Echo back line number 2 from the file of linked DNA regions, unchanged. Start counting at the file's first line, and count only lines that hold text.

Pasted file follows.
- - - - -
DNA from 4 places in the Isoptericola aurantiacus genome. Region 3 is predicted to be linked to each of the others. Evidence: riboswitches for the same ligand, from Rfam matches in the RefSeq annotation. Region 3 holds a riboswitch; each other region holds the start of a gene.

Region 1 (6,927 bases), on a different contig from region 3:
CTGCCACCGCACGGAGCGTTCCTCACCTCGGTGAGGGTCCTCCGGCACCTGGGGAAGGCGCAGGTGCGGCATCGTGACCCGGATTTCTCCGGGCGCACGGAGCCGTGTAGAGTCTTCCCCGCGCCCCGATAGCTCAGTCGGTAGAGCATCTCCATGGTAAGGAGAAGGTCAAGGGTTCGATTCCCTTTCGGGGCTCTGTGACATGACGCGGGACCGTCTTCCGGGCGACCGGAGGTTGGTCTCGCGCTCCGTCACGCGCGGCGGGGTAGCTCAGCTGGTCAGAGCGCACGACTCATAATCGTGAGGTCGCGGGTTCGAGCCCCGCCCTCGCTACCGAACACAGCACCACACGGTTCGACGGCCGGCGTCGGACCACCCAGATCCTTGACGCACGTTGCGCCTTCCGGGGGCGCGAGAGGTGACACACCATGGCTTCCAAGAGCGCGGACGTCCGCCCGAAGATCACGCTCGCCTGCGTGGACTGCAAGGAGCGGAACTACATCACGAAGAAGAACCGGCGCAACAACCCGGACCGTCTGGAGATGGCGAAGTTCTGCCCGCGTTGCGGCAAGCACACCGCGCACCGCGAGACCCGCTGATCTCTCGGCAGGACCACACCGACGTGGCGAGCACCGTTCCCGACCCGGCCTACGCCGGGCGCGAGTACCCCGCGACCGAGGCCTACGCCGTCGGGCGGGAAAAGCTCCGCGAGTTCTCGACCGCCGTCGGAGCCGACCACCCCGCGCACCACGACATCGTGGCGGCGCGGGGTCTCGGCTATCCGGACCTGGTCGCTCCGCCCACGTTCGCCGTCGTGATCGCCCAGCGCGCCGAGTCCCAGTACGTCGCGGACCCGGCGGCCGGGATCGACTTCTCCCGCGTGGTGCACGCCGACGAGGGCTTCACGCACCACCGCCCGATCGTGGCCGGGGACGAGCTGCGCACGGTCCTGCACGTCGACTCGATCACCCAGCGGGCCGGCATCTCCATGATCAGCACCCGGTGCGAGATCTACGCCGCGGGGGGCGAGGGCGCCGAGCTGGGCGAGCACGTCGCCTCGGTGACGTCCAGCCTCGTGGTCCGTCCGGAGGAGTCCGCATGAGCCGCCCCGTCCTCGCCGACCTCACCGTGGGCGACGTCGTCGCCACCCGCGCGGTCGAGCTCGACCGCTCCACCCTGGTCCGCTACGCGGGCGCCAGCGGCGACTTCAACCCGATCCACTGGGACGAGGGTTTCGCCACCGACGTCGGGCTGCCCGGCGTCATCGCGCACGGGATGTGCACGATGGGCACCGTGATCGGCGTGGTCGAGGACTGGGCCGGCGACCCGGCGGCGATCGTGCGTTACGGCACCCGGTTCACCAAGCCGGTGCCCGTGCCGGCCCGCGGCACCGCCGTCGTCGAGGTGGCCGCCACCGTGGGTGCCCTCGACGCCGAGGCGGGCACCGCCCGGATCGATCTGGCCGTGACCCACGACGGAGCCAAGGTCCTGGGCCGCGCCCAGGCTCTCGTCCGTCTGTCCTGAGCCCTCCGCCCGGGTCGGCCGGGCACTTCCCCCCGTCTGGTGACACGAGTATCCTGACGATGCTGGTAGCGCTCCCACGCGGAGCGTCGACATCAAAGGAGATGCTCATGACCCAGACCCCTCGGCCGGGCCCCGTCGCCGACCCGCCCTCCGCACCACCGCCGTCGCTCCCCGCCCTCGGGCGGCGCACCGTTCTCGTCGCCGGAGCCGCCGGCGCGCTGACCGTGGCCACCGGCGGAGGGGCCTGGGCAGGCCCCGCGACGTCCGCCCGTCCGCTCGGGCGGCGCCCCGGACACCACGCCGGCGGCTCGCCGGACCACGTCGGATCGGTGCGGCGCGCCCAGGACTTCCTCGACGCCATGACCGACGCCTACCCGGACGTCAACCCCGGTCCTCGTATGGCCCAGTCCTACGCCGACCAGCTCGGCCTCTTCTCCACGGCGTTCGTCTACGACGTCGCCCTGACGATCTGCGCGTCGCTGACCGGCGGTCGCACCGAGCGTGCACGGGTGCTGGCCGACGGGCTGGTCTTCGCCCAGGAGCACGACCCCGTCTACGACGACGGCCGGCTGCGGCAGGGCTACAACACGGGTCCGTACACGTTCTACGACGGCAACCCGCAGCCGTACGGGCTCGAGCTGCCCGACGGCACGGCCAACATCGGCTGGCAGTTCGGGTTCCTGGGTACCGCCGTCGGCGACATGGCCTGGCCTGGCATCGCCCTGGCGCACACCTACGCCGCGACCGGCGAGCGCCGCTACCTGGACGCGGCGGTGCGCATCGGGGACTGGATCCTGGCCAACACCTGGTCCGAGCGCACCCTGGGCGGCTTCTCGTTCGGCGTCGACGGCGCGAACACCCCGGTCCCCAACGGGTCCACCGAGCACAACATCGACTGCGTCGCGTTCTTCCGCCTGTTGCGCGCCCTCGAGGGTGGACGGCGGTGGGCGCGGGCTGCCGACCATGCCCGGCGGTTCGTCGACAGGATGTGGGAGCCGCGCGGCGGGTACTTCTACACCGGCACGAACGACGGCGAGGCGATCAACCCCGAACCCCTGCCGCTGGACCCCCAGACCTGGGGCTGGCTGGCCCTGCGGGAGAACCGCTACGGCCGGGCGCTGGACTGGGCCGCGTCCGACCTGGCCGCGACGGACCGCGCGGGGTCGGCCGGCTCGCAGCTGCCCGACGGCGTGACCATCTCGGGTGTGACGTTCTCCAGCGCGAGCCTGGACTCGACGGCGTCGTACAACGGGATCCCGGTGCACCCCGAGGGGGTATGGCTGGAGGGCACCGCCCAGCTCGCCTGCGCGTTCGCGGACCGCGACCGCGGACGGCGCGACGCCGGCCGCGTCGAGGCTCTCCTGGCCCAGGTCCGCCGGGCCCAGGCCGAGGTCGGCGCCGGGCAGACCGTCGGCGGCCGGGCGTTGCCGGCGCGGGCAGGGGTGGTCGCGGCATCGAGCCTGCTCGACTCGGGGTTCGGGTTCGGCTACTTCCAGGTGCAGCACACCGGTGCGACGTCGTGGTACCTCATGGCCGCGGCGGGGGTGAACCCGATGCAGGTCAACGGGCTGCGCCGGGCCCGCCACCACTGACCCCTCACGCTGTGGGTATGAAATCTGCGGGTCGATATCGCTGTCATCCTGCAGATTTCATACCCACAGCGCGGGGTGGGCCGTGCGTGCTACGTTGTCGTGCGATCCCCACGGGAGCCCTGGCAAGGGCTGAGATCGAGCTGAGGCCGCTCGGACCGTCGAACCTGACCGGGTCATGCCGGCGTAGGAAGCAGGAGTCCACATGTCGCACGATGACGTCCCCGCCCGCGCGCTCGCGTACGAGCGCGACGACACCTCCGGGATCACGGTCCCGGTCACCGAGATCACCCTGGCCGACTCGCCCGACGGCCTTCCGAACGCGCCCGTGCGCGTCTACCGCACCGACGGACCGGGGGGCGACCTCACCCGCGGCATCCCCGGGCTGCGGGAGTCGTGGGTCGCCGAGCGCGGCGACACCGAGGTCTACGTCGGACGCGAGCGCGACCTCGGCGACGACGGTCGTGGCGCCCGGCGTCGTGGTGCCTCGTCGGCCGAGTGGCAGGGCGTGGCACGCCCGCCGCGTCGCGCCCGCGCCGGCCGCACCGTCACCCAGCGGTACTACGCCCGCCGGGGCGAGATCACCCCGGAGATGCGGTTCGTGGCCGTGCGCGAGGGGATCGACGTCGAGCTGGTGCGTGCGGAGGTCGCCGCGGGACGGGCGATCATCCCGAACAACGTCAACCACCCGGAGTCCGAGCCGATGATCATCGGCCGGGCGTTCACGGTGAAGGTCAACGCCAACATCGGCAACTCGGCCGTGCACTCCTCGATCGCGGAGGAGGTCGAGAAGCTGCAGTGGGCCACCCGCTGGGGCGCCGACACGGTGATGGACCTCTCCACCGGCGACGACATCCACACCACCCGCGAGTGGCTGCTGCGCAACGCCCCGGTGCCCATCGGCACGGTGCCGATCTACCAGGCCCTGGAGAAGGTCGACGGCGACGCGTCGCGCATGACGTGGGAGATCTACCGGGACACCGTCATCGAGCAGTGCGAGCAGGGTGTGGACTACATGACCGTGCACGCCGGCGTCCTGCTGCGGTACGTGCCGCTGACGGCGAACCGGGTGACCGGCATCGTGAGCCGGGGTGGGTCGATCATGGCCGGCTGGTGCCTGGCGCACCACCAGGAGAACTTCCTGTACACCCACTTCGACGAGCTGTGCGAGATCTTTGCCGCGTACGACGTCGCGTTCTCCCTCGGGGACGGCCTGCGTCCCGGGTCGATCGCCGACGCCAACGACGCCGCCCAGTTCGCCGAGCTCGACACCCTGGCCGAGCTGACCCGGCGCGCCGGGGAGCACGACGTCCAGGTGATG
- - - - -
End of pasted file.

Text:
Region 1 (6,927 bases), on a different contig from region 3: